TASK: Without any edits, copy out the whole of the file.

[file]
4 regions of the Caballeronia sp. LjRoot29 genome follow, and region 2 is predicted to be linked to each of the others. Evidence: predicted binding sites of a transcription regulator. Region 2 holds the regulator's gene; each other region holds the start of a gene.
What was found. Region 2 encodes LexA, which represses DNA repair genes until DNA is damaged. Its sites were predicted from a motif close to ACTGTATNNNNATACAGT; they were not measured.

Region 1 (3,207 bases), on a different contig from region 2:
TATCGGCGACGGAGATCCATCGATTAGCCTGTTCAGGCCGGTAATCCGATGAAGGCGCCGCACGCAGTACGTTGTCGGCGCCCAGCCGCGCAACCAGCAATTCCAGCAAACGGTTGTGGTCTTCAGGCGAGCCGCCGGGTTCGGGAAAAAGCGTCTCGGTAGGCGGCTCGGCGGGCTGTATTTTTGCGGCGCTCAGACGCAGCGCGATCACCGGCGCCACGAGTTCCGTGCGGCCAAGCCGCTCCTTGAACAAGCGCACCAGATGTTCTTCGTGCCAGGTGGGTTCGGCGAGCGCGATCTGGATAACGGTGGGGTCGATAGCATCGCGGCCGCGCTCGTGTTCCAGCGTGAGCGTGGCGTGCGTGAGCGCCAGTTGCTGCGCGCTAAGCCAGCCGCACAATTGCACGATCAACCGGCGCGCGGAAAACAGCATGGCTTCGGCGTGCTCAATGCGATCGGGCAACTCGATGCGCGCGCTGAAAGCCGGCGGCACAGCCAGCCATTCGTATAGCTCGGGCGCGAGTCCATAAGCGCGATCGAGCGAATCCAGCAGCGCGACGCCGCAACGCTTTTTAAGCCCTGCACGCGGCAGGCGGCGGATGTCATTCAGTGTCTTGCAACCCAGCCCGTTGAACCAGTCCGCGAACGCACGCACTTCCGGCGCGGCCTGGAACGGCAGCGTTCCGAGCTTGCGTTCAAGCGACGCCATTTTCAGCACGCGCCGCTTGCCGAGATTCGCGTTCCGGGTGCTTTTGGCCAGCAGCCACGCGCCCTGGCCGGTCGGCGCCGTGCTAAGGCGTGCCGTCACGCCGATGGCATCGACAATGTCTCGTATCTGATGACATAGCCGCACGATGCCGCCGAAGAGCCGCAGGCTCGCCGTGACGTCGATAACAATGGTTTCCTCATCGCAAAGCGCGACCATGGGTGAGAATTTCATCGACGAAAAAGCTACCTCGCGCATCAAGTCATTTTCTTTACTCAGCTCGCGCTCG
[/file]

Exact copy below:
4 regions of the Caballeronia sp. LjRoot29 genome follow, and region 2 is predicted to be linked to each of the others. Evidence: predicted binding sites of a transcription regulator. Region 2 holds the regulator's gene; each other region holds the start of a gene.
What was found. Region 2 encodes LexA, which represses DNA repair genes until DNA is damaged. Its sites were predicted from a motif close to ACTGTATNNNNATACAGT; they were not measured.

Region 1 (3,207 bases), on a different contig from region 2:
TATCGGCGACGGAGATCCATCGATTAGCCTGTTCAGGCCGGTAATCCGATGAAGGCGCCGCACGCAGTACGTTGTCGGCGCCCAGCCGCGCAACCAGCAATTCCAGCAAACGGTTGTGGTCTTCAGGCGAGCCGCCGGGTTCGGGAAAAAGCGTCTCGGTAGGCGGCTCGGCGGGCTGTATTTTTGCGGCGCTCAGACGCAGCGCGATCACCGGCGCCACGAGTTCCGTGCGGCCAAGCCGCTCCTTGAACAAGCGCACCAGATGTTCTTCGTGCCAGGTGGGTTCGGCGAGCGCGATCTGGATAACGGTGGGGTCGATAGCATCGCGGCCGCGCTCGTGTTCCAGCGTGAGCGTGGCGTGCGTGAGCGCCAGTTGCTGCGCGCTAAGCCAGCCGCACAATTGCACGATCAACCGGCGCGCGGAAAACAGCATGGCTTCGGCGTGCTCAATGCGATCGGGCAACTCGATGCGCGCGCTGAAAGCCGGCGGCACAGCCAGCCATTCGTATAGCTCGGGCGCGAGTCCATAAGCGCGATCGAGCGAATCCAGCAGCGCGACGCCGCAACGCTTTTTAAGCCCTGCACGCGGCAGGCGGCGGATGTCATTCAGTGTCTTGCAACCCAGCCCGTTGAACCAGTCCGCGAACGCACGCACTTCCGGCGCGGCCTGGAACGGCAGCGTTCCGAGCTTGCGTTCAAGCGACGCCATTTTCAGCACGCGCCGCTTGCCGAGATTCGCGTTCCGGGTGCTTTTGGCCAGCAGCCACGCGCCCTGGCCGGTCGGCGCCGTGCTAAGGCGTGCCGTCACGCCGATGGCATCGACAATGTCTCGTATCTGATGACATAGCCGCACGATGCCGCCGAAGAGCCGCAGGCTCGCCGTGACGTCGATAACAATGGTTTCCTCATCGCAAAGCGCGACCATGGGTGAGAATTTCATCGACGAAAAAGCTACCTCGCGCATCAAGTCATTTTCTTTACTCAGCTCGCGCTCG